Ulocladium Mold Exposure


Ulocladium is a fast-growing strain of mold frequently found indoors. It requires more water than some other strains of mold and often develops after a home has been flooded or sustained significant water damage. It's often found in bathrooms, basements, and kitchens, and on wallpaper, painted walls, and other painted surfaces.

The mold may appear brown, gray, or greenish-black in color and has a suede-like texture. It is often found growing along with other kinds of mold, such as chaetomium, fusarium, and stachybotrys, otherwise known as black mold.

Damage to Your Home Due to Ulocladium

Like all strains of mold, this one can cause damage to your home. There are many materials from which mold cannot be adequately removed, including wallpaper and drywall, so those materials must be removed and replaced. Mold can also cause significant structural damage to homes if left unchecked. You can follow this link to read more about how mold damages a home.

Because this strain of mold grows and spreads rapidly, it's important to act fast in order to remove it from your home before the damage becomes too great, as well as extremely costly to repair.

Remember that this strain of mold is often found in homes with significant water damage and is often found growing along with other forms of mold, and these two factors increase the severity of the damage that can result to your home.

UlocladiumMold on basement wall

Health Problem Associated with Ulocladium

Like all strains of mold, this one can cause health problems, some of them minor, some of them very serious.  

It is a known allergen and can cause hay fever-like symptoms, such as coughing, sneezing, runny nose, headache, sinus congestion, and itchy, watery eyes. Those with other environmental allergies and those with respiratory problems such as asthma may be most affected. Over-the-counter allergy medications might offer some relief but if you continue to be exposed to mold in the home, you'll continue to experience symptoms and they will probably worsen over time.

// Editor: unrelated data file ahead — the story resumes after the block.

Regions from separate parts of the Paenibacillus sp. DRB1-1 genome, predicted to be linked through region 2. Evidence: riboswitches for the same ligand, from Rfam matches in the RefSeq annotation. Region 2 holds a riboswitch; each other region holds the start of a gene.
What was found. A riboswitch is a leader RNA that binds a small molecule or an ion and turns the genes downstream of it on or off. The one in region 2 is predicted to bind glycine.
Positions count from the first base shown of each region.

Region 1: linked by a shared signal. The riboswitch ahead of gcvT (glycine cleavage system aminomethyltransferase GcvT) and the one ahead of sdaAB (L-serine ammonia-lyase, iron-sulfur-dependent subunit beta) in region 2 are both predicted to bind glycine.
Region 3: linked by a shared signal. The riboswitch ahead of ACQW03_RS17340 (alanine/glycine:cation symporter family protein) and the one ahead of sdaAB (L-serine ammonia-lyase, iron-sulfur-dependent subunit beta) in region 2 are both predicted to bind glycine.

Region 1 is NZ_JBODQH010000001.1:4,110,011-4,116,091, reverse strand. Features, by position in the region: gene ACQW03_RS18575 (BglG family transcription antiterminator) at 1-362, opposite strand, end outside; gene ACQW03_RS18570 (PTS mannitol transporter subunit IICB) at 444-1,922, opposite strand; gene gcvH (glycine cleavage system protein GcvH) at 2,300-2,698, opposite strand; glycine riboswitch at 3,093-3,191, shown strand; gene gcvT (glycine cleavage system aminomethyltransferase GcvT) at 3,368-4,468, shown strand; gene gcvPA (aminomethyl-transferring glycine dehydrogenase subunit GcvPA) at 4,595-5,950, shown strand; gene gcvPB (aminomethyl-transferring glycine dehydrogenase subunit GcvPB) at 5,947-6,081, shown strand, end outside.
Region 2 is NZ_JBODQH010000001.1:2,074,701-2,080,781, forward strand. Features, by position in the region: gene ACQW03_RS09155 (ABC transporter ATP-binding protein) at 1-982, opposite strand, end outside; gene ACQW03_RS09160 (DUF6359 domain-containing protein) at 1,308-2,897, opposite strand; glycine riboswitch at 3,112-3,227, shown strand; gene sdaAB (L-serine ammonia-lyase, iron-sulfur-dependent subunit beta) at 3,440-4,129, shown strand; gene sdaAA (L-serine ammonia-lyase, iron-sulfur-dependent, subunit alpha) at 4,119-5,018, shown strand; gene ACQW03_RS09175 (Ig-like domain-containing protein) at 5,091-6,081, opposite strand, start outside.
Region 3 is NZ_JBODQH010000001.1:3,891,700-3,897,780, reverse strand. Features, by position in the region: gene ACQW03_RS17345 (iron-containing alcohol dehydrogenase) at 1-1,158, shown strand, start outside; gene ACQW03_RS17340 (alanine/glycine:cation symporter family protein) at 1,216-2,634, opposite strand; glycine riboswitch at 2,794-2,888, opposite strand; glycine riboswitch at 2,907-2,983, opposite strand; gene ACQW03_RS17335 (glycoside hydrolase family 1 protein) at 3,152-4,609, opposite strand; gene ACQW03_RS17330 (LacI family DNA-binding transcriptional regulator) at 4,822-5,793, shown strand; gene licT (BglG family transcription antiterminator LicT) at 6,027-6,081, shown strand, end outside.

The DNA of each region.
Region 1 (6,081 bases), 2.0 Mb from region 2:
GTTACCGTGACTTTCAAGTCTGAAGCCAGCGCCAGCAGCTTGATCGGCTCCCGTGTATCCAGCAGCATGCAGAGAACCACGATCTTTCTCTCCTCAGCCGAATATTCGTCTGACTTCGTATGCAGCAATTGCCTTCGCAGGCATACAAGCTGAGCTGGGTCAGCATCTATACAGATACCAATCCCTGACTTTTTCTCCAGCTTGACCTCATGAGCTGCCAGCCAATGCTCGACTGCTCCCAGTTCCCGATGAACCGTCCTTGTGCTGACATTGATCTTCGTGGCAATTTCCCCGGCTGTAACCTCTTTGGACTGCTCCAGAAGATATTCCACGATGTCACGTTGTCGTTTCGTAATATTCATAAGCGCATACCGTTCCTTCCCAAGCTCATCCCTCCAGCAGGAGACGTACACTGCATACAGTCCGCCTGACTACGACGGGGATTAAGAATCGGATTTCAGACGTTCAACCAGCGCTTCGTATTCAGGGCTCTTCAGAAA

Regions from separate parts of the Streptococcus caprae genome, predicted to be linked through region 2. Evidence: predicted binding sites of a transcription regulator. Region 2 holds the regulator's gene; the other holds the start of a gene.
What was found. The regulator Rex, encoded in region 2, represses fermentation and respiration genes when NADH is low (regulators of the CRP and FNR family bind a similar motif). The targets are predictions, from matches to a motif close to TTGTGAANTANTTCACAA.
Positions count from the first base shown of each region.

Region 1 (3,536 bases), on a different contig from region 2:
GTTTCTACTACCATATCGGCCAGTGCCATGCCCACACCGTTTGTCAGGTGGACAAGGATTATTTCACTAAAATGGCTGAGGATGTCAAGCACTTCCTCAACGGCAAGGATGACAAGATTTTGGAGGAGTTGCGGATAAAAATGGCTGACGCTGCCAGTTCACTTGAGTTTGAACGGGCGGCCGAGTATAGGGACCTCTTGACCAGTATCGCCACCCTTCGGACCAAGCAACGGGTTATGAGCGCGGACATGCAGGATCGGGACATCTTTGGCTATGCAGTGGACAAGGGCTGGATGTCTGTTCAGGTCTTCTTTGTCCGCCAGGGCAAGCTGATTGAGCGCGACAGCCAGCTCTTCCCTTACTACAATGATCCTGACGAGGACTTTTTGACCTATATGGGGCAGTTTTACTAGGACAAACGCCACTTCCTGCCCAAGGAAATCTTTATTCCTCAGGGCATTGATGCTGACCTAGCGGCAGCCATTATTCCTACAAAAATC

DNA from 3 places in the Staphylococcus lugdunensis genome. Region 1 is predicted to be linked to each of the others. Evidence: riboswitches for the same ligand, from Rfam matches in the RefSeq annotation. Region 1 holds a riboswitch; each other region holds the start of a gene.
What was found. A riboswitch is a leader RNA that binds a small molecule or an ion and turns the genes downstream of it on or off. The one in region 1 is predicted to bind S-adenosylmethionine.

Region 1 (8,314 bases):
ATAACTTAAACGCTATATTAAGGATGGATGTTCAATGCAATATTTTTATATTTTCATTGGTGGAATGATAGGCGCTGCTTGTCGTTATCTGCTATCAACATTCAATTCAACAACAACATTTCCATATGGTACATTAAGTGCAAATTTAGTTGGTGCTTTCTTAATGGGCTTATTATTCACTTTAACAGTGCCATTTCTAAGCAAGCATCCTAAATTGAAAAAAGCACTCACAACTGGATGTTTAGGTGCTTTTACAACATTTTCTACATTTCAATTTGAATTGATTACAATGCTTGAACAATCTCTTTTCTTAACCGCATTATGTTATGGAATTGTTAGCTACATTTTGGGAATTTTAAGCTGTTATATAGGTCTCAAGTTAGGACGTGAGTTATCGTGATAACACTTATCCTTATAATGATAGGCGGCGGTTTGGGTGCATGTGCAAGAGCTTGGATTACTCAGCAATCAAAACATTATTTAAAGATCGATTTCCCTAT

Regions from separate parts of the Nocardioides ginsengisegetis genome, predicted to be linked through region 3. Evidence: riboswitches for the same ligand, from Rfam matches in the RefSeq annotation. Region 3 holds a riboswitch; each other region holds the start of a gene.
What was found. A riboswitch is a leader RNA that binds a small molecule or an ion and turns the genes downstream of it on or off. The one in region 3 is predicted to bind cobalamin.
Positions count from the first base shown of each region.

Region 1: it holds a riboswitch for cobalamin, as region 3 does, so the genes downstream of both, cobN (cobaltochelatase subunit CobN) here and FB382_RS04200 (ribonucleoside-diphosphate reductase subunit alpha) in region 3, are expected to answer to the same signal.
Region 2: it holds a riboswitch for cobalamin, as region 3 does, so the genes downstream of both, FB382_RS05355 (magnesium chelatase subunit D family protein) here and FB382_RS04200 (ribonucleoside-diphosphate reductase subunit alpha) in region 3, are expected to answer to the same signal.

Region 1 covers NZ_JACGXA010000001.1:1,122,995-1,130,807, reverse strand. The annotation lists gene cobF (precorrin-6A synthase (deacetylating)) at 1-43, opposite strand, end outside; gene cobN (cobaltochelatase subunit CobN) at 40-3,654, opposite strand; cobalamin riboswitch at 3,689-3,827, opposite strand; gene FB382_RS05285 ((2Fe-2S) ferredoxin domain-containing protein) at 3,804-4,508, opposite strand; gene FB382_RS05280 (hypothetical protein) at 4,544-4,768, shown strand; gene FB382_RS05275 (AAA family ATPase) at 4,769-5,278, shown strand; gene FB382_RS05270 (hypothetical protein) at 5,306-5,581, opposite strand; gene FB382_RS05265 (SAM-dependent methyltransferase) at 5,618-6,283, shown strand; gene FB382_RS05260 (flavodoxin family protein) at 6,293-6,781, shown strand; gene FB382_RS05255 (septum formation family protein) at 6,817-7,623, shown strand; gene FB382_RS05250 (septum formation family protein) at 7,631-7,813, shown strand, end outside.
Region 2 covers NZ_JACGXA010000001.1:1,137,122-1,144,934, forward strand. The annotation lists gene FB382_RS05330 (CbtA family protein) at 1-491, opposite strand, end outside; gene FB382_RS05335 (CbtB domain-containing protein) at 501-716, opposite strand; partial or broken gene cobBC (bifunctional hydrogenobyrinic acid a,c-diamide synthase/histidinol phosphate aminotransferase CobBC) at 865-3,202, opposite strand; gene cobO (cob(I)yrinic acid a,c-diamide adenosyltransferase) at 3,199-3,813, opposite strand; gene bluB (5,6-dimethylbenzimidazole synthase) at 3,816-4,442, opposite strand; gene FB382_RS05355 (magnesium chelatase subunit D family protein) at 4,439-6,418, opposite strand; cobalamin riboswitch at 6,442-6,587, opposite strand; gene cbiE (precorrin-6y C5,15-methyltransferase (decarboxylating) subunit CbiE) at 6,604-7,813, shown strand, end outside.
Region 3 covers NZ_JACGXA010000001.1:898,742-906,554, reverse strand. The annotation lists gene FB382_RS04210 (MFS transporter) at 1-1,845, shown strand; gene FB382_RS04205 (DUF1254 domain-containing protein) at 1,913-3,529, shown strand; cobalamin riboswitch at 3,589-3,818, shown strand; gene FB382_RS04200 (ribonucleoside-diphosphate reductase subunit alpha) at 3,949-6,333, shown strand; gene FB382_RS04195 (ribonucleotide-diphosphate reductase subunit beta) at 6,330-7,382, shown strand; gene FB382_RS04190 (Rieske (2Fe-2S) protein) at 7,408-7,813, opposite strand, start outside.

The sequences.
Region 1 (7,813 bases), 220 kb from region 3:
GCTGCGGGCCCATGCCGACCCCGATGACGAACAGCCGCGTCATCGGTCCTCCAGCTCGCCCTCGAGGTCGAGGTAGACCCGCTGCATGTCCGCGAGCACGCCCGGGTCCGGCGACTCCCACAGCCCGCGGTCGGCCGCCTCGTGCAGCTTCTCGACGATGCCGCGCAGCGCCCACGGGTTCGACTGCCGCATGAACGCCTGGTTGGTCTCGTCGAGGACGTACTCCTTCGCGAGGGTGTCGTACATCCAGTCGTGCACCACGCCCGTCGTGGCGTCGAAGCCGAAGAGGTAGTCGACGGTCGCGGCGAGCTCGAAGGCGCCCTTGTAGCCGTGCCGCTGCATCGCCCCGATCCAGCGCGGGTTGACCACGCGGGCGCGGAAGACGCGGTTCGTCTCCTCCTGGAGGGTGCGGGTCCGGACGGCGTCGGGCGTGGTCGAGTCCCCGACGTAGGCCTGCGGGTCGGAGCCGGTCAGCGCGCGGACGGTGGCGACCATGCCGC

This strain of mold has also been known to cause eye infections and skin infections, especially in immune-supressed patients, like those undergoing chemotherapy, those who have undergone an organ transplant, those with HIV or AIDS, and those taking certain medications. If you or any member of your household have a condition affecting the immune system, it will be especially important to have the mold removed from your home as soon as possible.

Remember that this strain of mold is often found growing along with stachybotrys, a strain of mold much more likely to cause serious health problems. You can read more about health problems related to stachybotrys.

If you have health problems you think might be caused by exposure to mold, you should see a doctor right away. Let your doctor know if you've been exposed to mold in the home and, if you know, the type or types of mold to which you've been exposed.

If You've Got Ulocladium in Your Home

If you've got any type of mold in your home, you need to get rid of it, and the sooner you do, the better. If mold results from flooding, especially if it is possible the water was contaminated with sewage or some other hazardous substance, the U.S. Environmental Protection Agency (EPA) recommends calling in a mold remediation professional. The Environmental Protection Agency also suggests calling in a professional if you have mold-related health problems, in order to avoid making your condition worse.

If the mold in your home resulted from flooding and you have flood insurance, your homeowner's insurance may cover the cost of mold remediation. Likewise, if the mold developed after some other type of water damage that is covered by your homeowner's insurance, such as a broken pipe in the wall, your insurance policy may also cover the mold remediation. Contact your insurance agent to find out if your policy will cover the mold remediation in your case.

Even if you hope to do the mold remediation yourself, we recommend scheduling a free consultation in your home with an experienced mold remediation professional. He or she will visit your home, inspect for mold, and advise you about the work that needs to be done. If mold remediation is covered by your homeowner's insurance policy, he or she can assist you in filing your claim. And even if you decide to do the work yourself, you will benefit from some free expert advice. Follow this link to find experienced mold remediation professionals offering free in-home consultations in your area.



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Ref: EPA



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